Will the Supreme Court Reevaluate the Subject Matter Eligibility of Diagnostic Claims?



Since the Supreme Court’s decisions in Mayo Collaborative Servs. v. Prometheus Lab’ys, Inc., 566 U.S. 66 (2012), and Alice Corp. Pty. Ltd. v. CLS Bank Int’l, 573 U.S. 208 (2014), “diagnostic” patent claims have repeatedly been held to be directed to patent-ineligible subject matter by the U.S. Patent and Trademark Office (PTO) and courts. In a 2022 decision by the Federal Circuit, for example, the court affirmed a district court’s ruling that claims to noninvasive detection of graft rejection in transplant patients were ineligible under Section 101 because they were directed to the detection of a natural phenomenon/natural law using only conventional techniques. CareDx, Inc. v. Natera, Inc., 40 F.4th 1371, 1381 (Fed. Cir. 2022). And although the Supreme Court has on a number of occasions declined to reevaluate the contours of Section 101, including the subject matter eligibility of diagnostic claims, the CareDx, Inc. v. Natera, Inc. case may have piqued the Court’s interest.

Following the Federal Circuit’s decision in the CareDx case, CareDx, Inc., and the Board of Trustees of the Leland Stanford Junior University (collectively “CareDx”) filed a petition for writ of certiorari asking the Supreme Court to address the following question:

Congress has provided that any “new and useful process” is eligible for patent protection, and that “any new and useful improvement thereof” is also eligible for patent protection. 35 U.S.C. 101. The question presented is whether a new and useful method for measuring a natural phenomenon, that improves upon prior methods for measuring that very same phenomenon, is eligible for patent protection under Section 101.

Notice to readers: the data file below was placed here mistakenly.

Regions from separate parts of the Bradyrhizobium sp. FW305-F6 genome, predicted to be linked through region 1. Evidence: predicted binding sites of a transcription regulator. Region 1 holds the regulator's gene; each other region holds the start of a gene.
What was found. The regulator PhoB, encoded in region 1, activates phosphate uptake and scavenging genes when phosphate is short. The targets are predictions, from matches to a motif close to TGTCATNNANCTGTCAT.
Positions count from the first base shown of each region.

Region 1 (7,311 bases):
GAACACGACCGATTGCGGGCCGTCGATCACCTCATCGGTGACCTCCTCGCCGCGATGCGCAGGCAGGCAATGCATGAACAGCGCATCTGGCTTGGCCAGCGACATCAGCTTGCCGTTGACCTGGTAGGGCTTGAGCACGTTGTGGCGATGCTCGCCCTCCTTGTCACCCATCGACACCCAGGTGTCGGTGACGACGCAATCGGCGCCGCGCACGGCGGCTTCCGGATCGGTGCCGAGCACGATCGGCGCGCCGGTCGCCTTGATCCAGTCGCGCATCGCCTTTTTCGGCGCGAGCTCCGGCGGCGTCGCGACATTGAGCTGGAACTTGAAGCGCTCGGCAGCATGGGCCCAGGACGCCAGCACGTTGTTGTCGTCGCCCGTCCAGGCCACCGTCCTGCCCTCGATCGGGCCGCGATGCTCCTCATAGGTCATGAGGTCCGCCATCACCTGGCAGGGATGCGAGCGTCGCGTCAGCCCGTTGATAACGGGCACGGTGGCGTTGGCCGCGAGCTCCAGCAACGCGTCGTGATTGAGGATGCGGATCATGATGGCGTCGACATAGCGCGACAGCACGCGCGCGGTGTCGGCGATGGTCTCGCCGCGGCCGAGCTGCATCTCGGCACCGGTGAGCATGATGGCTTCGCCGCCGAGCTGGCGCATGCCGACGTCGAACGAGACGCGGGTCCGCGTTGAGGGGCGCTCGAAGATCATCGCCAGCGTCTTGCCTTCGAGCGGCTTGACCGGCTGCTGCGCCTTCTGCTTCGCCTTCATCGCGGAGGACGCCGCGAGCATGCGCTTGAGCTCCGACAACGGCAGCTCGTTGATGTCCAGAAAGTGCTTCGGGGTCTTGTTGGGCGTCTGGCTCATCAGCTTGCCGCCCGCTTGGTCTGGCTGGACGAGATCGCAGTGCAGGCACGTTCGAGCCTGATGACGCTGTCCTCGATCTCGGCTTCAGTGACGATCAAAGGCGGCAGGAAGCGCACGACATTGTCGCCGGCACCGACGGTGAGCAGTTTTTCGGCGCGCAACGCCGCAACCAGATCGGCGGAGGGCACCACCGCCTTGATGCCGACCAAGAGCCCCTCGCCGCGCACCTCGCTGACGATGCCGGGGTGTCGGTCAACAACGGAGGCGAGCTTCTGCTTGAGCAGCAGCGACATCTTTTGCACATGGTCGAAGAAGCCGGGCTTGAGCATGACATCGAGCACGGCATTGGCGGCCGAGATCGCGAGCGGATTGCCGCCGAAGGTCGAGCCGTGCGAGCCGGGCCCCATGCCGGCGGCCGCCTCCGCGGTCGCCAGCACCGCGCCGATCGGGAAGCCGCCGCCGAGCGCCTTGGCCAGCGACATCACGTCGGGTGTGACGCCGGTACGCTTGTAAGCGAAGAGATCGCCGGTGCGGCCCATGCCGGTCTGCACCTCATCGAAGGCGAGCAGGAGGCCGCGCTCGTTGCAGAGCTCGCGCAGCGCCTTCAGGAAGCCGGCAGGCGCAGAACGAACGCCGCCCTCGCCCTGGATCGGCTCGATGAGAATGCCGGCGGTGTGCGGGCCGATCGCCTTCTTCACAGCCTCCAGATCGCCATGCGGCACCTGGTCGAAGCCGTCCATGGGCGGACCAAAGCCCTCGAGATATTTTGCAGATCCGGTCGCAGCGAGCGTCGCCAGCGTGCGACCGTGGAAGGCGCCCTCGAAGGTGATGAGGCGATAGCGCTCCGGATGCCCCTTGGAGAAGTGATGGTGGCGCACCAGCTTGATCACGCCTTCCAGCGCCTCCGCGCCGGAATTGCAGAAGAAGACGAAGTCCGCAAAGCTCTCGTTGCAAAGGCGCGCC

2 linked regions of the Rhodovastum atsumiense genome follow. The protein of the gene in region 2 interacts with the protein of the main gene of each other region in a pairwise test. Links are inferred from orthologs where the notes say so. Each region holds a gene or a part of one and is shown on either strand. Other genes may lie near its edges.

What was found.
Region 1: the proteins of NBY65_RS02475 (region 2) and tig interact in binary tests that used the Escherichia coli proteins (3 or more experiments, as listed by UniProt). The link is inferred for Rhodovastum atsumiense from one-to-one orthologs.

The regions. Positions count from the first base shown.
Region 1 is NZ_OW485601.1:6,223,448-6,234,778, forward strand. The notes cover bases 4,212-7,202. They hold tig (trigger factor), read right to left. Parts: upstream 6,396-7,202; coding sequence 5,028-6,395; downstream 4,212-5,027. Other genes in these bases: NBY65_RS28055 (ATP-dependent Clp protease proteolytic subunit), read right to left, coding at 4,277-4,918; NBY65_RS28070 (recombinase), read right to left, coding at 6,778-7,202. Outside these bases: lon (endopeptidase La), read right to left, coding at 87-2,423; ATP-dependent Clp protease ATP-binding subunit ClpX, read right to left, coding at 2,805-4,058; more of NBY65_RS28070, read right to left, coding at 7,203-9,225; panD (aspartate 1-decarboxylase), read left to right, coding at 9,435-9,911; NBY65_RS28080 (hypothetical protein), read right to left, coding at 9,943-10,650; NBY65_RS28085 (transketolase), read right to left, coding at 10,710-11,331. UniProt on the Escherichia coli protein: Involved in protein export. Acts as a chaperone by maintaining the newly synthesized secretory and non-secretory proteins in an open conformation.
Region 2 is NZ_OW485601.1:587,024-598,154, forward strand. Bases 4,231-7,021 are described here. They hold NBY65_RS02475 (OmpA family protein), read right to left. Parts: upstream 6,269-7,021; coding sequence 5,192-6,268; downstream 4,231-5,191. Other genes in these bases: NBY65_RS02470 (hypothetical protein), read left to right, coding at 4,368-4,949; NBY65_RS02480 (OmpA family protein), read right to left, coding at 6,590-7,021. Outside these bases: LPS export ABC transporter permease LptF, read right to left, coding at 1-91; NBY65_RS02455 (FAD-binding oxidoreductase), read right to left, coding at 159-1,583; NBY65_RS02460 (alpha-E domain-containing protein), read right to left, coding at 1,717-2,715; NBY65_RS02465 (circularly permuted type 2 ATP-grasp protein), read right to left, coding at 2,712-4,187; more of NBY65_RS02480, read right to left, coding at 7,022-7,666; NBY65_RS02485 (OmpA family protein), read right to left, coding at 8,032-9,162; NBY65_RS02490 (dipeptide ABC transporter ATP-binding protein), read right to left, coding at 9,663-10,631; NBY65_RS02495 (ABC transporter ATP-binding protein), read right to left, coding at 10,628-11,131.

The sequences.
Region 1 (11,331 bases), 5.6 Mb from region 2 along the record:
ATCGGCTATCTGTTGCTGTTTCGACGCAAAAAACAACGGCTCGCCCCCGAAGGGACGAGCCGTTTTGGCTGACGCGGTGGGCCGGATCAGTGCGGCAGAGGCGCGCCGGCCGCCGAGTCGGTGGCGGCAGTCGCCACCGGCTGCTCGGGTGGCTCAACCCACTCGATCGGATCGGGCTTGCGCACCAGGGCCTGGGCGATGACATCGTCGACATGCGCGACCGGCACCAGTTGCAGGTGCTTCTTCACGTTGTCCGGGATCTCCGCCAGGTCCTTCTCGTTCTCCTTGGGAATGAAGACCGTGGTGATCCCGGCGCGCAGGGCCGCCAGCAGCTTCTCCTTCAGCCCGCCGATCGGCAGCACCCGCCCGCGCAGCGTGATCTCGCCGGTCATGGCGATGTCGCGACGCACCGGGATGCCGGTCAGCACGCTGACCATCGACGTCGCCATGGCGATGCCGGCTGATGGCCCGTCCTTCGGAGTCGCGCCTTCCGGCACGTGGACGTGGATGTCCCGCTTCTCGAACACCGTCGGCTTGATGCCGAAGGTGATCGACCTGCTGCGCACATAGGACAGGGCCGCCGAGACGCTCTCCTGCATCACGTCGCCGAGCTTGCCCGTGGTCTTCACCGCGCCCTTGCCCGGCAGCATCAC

Both respondents – Natera, Inc. and Eurofins Viracor, Inc. – waived their rights to respond to the petition. But just five days after the Honorable Paul R. Michel (retired Federal Circuit chief judge) and Professor John F. Duffy from the University of Virginia School of Law filed an amicus brief in support of CareDx, the Supreme Court requested that the respondents respond to CareDx’s petition. According to the amicus brief:

This case concerns Amici because it represents a continuing trend of uncertainty and inconsistency in patent-eligibility jurisprudence, now reaching the point that judge-made law in the lower courts directly contradicts statutory commands in the 1952 Patent Act designed to overrule prior 19th-century judge-made law on patentable subject matter that Congress found too restrictive. The outcome undermines the innovation-promoting goals of U.S. patent law.

It is time for the Supreme Court to reevaluate Section 101, including the subject matter eligibility of diagnostic claims, and provide the PTO and courts with clear guidance.

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DISCLAIMER: Because of the generality of this update, the information provided herein may not be applicable in all situations and should not be acted upon without specific legal advice based on particular situations.

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